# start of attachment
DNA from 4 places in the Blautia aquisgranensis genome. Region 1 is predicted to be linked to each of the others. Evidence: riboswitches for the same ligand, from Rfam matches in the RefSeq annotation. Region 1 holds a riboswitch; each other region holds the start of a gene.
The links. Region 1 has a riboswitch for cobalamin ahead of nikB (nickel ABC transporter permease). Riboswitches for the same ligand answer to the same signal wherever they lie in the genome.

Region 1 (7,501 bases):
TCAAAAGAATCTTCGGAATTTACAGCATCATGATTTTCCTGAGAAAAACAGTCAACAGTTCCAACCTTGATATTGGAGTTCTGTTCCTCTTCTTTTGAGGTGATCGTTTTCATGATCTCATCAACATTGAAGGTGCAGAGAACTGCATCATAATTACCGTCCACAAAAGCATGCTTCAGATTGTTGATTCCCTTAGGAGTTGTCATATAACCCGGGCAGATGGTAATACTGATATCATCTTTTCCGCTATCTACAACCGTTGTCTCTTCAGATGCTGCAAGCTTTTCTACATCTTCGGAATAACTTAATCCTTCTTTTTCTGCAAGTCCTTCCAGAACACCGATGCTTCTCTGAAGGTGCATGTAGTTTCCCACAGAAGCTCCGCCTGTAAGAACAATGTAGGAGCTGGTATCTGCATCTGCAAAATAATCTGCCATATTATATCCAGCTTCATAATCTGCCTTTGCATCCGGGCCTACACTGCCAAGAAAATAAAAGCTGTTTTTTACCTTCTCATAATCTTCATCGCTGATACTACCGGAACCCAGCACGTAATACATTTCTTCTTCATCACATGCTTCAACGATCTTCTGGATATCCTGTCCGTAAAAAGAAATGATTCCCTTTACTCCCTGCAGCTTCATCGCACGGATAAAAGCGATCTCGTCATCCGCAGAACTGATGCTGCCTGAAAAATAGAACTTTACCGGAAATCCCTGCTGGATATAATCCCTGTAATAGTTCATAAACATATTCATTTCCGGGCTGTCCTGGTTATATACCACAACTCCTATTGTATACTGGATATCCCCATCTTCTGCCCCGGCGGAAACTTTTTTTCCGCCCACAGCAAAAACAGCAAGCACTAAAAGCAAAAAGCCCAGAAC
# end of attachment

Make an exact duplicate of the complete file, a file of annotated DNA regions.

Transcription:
DNA from 4 places in the Blautia aquisgranensis genome. Region 1 is predicted to be linked to each of the others. Evidence: riboswitches for the same ligand, from Rfam matches in the RefSeq annotation. Region 1 holds a riboswitch; each other region holds the start of a gene.
The links. Region 1 has a riboswitch for cobalamin ahead of nikB (nickel ABC transporter permease). Riboswitches for the same ligand answer to the same signal wherever they lie in the genome.

Region 1 (7,501 bases):
TCAAAAGAATCTTCGGAATTTACAGCATCATGATTTTCCTGAGAAAAACAGTCAACAGTTCCAACCTTGATATTGGAGTTCTGTTCCTCTTCTTTTGAGGTGATCGTTTTCATGATCTCATCAACATTGAAGGTGCAGAGAACTGCATCATAATTACCGTCCACAAAAGCATGCTTCAGATTGTTGATTCCCTTAGGAGTTGTCATATAACCCGGGCAGATGGTAATACTGATATCATCTTTTCCGCTATCTACAACCGTTGTCTCTTCAGATGCTGCAAGCTTTTCTACATCTTCGGAATAACTTAATCCTTCTTTTTCTGCAAGTCCTTCCAGAACACCGATGCTTCTCTGAAGGTGCATGTAGTTTCCCACAGAAGCTCCGCCTGTAAGAACAATGTAGGAGCTGGTATCTGCATCTGCAAAATAATCTGCCATATTATATCCAGCTTCATAATCTGCCTTTGCATCCGGGCCTACACTGCCAAGAAAATAAAAGCTGTTTTTTACCTTCTCATAATCTTCATCGCTGATACTACCGGAACCCAGCACGTAATACATTTCTTCTTCATCACATGCTTCAACGATCTTCTGGATATCCTGTCCGTAAAAAGAAATGATTCCCTTTACTCCCTGCAGCTTCATCGCACGGATAAAAGCGATCTCGTCATCCGCAGAACTGATGCTGCCTGAAAAATAGAACTTTACCGGAAATCCCTGCTGGATATAATCCCTGTAATAGTTCATAAACATATTCATTTCCGGGCTGTCCTGGTTATATACCACAACTCCTATTGTATACTGGATATCCCCATCTTCTGCCCCGGCGGAAACTTTTTTTCCGCCCACAGCAAAAACAGCAAGCACTAAAAGCAAAAAGCCCAGAAC